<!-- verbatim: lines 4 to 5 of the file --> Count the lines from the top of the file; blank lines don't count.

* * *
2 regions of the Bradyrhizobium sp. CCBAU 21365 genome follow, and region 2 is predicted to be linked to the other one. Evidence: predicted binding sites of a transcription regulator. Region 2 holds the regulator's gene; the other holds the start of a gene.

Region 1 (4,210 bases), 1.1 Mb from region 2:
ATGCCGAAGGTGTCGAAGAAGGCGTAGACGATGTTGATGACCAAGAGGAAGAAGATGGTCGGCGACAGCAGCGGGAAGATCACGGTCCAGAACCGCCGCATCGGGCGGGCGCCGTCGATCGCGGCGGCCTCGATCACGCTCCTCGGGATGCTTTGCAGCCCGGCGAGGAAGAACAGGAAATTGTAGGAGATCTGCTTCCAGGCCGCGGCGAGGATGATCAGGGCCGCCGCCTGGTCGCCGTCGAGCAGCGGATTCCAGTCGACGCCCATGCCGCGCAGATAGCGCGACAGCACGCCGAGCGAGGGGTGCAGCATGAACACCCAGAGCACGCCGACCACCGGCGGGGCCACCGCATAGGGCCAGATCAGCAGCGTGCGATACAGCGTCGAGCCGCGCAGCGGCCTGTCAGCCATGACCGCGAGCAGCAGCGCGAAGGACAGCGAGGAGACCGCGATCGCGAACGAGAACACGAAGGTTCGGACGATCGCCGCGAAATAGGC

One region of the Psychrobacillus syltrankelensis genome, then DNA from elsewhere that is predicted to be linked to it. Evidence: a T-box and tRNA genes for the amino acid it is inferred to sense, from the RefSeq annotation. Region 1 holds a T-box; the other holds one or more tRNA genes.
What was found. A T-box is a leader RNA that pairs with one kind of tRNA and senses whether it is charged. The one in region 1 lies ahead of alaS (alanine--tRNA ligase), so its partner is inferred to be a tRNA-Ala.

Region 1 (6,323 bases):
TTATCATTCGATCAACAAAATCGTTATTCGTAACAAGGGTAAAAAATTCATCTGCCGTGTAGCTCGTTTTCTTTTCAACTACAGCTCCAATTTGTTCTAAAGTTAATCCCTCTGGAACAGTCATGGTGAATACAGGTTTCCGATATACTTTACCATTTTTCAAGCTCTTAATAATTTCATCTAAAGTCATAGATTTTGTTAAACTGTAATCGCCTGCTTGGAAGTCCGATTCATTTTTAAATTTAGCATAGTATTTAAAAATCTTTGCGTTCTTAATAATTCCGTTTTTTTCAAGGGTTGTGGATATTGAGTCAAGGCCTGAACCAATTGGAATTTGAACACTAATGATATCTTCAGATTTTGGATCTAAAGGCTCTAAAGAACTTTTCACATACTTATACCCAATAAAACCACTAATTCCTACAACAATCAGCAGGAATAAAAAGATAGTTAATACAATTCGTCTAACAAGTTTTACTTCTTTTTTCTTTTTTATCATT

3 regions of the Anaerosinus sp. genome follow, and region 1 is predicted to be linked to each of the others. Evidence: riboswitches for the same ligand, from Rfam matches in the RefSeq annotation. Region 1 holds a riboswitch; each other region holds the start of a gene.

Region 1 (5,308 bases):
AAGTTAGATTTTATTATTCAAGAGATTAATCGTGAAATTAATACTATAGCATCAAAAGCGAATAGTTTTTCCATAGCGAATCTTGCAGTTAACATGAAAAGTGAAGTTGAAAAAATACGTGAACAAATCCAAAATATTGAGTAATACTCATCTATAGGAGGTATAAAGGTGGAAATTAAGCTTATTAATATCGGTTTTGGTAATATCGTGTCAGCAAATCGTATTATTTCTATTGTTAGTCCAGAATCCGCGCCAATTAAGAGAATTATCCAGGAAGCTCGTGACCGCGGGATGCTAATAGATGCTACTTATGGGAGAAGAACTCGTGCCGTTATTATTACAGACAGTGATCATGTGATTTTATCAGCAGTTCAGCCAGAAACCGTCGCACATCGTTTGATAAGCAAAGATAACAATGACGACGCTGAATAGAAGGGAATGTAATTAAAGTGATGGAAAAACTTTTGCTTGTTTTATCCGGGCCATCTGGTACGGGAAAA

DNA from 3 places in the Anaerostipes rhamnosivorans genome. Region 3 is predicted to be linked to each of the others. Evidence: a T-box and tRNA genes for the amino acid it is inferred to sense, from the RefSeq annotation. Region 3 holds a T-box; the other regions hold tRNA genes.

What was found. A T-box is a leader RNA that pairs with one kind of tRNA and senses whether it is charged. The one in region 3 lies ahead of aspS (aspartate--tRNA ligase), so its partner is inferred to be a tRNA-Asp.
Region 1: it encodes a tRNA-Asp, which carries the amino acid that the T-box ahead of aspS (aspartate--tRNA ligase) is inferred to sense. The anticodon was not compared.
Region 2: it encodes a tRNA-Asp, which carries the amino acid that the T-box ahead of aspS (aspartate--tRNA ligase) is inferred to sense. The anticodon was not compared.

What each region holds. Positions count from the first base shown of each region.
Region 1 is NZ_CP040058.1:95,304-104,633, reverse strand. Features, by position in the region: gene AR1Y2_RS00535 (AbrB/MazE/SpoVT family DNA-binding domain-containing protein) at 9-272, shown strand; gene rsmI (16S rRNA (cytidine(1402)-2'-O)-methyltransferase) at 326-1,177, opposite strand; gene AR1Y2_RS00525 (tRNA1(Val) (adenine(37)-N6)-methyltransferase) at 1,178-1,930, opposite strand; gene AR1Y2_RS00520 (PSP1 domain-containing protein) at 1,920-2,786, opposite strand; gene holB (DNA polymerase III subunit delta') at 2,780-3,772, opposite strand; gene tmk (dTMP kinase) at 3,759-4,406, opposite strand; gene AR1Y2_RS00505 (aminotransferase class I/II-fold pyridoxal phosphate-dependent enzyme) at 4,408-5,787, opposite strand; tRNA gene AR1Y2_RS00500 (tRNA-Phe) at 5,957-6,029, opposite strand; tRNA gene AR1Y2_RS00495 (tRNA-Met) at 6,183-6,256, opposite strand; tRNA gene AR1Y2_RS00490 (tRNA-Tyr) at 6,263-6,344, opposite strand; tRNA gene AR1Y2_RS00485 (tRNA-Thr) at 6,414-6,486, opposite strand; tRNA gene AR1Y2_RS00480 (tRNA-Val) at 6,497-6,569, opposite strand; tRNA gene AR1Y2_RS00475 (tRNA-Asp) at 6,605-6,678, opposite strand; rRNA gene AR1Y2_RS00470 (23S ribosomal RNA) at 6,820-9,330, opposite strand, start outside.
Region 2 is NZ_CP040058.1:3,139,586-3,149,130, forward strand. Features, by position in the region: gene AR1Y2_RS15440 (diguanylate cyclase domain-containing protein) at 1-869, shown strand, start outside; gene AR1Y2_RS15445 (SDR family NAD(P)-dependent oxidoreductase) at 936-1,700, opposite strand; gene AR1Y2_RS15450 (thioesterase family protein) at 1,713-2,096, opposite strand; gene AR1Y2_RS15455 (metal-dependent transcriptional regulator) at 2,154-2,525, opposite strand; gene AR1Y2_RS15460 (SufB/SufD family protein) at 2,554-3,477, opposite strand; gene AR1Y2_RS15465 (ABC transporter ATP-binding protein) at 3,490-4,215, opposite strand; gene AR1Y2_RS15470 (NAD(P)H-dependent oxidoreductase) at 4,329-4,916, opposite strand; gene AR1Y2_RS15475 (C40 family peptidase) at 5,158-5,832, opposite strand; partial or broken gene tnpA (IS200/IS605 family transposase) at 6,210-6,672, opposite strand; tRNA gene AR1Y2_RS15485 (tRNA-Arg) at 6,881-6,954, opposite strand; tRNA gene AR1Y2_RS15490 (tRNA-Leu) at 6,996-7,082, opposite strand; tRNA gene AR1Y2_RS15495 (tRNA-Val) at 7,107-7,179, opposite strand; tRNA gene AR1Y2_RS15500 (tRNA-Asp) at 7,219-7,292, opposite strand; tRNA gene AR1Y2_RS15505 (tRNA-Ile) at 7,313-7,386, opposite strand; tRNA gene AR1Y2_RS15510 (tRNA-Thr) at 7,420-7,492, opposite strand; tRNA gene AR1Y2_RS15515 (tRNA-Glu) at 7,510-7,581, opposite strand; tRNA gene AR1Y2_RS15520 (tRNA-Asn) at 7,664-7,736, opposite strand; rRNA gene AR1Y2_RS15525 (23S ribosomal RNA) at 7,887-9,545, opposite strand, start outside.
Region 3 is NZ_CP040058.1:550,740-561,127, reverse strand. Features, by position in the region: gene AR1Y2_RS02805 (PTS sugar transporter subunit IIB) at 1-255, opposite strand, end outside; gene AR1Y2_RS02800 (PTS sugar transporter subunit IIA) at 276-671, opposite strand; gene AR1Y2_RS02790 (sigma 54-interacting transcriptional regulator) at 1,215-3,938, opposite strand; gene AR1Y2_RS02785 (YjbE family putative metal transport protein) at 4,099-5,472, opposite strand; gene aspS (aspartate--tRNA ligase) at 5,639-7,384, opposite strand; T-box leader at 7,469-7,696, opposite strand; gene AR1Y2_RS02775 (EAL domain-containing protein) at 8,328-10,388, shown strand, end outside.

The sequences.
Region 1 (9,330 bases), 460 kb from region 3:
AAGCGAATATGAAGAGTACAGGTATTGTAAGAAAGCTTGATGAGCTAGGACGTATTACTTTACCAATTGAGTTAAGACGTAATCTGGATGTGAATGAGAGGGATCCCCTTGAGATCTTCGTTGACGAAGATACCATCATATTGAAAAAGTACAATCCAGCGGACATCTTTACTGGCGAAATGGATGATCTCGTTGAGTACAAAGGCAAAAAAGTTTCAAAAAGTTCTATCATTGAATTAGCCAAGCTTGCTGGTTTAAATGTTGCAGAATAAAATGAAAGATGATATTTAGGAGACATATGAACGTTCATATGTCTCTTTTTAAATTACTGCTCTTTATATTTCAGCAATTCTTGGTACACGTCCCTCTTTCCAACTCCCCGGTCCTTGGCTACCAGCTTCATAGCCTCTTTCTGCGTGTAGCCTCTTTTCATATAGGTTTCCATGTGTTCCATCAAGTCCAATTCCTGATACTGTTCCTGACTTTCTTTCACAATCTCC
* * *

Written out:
One region of the Psychrobacillus syltrankelensis genome, then DNA from elsewhere that is predicted to be linked to it. Evidence: a T-box and tRNA genes for the amino acid it is inferred to sense, from the RefSeq annotation. Region 1 holds a T-box; the other holds one or more tRNA genes.
What was found. A T-box is a leader RNA that pairs with one kind of tRNA and senses whether it is charged. The one in region 1 lies ahead of alaS (alanine--tRNA ligase), so its partner is inferred to be a tRNA-Ala.